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MMWR
Synopsis for October 1, 2004

The MMWR is embargoed until Thursday, 12 PM EDT.

  1. High-Risk Sexual Behavior by HIV-Positive Men Who Have Sex with Men ― 16 Sites, United States, 2000-2002
  2. Imported Lassa Fever ― New Jersey, 2004
  3. Emergency Measles Control Activities ― Darfur, Sudan, 2004
  4. West Nile Virus Activity ― United States, September 22-28, 2004
No MMWR Telebriefing is scheduled for Thursday, September 30, 2004

Synopsis for October 1, 2004

High-Risk Sexual Behavior by HIV-Positive Men Who Have Sex with Men ― 16 Sites, United States, 2000-2002

New CDC data show that most HIV-positive gay and bisexual men are taking steps to reduce the risk of transmitting HIV to their sexual partners.

PRESS CONTACT:
Office of Communication

CDC, National Center for HIV, STD, and TB Prevention
(404) 639-8895

 

In a survey of more than 1900 men who have sex with men, 31 percent reported abstaining from sex for the previous year. Among sexually active men, more reported having oral sex at last sexual encounter than anal sex (85 percent and 68 percent, respectively). Additionally, when having sex with HIV-negative partners, the men surveyed were significantly less likely to have insertive anal intercourse (IAI) and 3.5 times more likely to use condoms than when having sex with HIV-positive partners. While safer practices were the norm, of those men reporting IAI, 14 percent had unprotected IAI during their last sexual encounter with a negative partner and 25 percent had unprotected IAI with a partner of unknown status. Authors note that helping HIV-positive people maintain safer behaviors over the long haul is critical. CDC recommends that health care providers routinely deliver prevention messages and STD screening to those living with HIV. More intensive efforts may be necessary for some.

 

Imported Lassa Fever ― New Jersey, 2004

Physicians increasingly must consider the possibility of exotic diseases in patients who have a history of travel to areas where such diseases are found.

PRESS CONTACT:
Esther Tan, MBBS, MPH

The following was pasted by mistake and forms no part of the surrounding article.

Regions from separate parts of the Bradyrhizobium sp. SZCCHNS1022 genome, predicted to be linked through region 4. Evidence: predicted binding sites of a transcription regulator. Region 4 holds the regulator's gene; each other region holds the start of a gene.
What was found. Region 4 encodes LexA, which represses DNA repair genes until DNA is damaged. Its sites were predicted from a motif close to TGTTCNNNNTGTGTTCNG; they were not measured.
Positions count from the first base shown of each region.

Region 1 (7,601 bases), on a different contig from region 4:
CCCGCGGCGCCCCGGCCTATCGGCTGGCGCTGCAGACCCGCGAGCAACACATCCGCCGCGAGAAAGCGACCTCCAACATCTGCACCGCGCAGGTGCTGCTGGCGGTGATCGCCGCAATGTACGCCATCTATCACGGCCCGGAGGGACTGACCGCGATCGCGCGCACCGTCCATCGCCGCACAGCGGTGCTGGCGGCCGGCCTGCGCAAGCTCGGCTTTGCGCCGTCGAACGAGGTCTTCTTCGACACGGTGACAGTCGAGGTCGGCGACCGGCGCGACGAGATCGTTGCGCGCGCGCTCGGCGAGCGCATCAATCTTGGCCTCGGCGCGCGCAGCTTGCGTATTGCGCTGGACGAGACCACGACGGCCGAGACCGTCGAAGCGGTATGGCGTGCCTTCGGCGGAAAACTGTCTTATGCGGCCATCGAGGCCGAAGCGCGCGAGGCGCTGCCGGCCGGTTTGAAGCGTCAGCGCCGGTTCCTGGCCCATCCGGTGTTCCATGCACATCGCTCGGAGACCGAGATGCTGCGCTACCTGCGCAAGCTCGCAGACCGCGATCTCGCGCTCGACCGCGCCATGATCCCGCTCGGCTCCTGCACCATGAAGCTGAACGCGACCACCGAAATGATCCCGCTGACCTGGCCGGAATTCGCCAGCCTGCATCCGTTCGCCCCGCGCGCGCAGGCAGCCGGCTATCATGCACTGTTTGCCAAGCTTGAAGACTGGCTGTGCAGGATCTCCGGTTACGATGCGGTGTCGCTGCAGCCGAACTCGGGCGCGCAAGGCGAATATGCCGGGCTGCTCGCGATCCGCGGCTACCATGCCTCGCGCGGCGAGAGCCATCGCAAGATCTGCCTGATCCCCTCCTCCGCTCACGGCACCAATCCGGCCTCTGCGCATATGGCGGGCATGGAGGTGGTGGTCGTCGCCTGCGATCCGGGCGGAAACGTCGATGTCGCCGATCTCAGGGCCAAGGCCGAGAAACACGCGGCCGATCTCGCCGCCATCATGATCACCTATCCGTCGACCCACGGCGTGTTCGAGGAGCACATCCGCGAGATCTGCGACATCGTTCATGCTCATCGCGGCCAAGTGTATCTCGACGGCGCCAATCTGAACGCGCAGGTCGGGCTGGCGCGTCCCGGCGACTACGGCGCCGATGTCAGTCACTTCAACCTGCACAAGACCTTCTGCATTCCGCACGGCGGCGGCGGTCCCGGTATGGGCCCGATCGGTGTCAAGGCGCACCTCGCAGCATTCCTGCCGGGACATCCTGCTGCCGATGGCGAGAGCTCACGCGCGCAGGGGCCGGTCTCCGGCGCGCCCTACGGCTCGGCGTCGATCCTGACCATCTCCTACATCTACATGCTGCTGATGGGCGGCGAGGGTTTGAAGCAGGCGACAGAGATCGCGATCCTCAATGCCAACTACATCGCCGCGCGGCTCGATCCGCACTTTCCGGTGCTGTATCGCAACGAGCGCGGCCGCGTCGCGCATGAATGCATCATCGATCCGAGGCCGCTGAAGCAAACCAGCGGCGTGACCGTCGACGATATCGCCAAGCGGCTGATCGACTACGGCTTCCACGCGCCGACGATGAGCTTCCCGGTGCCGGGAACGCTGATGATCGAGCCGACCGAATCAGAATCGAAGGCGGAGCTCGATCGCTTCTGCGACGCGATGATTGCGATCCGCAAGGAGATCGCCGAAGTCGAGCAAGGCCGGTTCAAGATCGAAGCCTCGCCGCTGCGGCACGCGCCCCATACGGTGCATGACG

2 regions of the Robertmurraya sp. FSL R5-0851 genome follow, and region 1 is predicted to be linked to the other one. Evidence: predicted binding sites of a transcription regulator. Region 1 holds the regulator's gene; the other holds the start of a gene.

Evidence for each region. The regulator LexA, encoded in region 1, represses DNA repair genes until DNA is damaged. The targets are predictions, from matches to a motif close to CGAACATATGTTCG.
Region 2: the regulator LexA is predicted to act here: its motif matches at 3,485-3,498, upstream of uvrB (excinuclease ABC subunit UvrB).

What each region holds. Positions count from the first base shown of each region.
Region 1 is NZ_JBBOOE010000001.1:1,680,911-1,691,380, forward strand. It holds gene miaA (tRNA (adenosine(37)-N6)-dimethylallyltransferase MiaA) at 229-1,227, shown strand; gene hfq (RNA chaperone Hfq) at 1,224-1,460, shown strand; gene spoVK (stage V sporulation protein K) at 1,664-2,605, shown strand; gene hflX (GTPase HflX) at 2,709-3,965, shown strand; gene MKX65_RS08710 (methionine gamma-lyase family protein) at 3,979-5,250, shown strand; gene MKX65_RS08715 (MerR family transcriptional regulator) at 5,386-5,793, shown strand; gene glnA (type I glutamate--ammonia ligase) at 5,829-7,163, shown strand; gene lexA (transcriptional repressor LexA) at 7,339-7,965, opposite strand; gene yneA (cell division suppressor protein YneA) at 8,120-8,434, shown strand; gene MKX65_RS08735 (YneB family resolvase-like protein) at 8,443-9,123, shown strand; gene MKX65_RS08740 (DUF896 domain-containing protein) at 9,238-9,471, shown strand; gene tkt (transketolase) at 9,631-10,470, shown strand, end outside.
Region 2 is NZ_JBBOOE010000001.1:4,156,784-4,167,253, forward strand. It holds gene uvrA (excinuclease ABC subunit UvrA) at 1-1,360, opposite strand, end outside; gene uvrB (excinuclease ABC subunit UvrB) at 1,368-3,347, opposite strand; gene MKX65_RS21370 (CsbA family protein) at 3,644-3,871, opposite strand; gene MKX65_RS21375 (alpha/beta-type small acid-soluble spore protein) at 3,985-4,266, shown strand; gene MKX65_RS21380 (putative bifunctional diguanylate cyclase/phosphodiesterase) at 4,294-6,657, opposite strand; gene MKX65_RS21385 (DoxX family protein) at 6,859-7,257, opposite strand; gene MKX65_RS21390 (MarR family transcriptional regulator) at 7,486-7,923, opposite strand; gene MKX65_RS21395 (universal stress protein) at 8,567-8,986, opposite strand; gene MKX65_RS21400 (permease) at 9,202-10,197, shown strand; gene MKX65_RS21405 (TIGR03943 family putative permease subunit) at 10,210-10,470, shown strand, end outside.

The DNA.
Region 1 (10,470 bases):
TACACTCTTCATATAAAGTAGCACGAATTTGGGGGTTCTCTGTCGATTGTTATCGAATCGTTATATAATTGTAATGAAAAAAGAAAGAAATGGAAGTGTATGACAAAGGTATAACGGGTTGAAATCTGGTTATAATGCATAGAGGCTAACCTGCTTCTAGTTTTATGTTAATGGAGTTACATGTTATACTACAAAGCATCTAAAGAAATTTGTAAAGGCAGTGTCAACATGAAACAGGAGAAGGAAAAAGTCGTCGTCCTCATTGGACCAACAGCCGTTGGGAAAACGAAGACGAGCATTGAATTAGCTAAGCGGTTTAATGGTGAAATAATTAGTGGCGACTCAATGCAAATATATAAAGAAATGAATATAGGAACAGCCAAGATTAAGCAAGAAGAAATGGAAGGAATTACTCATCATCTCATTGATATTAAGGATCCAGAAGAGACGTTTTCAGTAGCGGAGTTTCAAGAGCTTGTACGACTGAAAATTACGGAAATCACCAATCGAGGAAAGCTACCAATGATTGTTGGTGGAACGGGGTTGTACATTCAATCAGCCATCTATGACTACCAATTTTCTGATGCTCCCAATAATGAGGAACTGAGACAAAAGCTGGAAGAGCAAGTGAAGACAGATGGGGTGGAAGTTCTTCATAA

New Jersey Dept of Health and Senior Services
(609) 584 5098

 

Geographic barriers such as oceans and distance once limited the spread of diseases. Modern, international air travel has made it easier for exotic diseases to be moved around the world. When a patient becomes ill after travel to places where such diseases are found, it is important for physicians to consider not only common causes of travel-related illness, such as malaria and typhoid fever, but also relatively rare infectious diseases such as Lassa fever.

 

Emergency Measles Control Activities ―
Darfur, Sudan, 2004

Measles control is a priority health intervention in areas affected by conflict and in these situations, a collaborative effort by stakeholders can lead to a successful mass vaccination campaign thereby rapidly reducing measles transmission.

PRESS CONTACT:
Office of Communication

CDC, National Immunization Program
(404) 639-8487

 

The Darfur region in Sudan is in the midst of a civil conflict with population displacement and disruption of public health infrastructure. Since March 2004, measles outbreaks with high case fatality have been reported in the region. In response, the Federal Ministry of Health in Sudan, in partnership with international agencies conducted a mass measles vaccination campaign targeting children aged 9 months 15 years in Darfur. The campaign vaccinated over 75 percent of the target population of 2.6 million children and resulted in a decrease in reported measles cases. This demonstrates that adequate planning and collaboration between stakeholders can result in a successful vaccination campaign in a conflict affected area. Lessons learnt in Darfur will be useful in planning measles control activities in other such situations.

 

West Nile Virus Activity ― United States,
September 22-28, 2004

PRESS CONTACT:
Division of Media Relations

CDC, Office of Communications
(404) 639-3286

 

No summary available.

 

 

 

 

 


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This page last reviewed September 30, 2004
URL: http://www.cdc.gov/media/mmwrnews/n041001.htm

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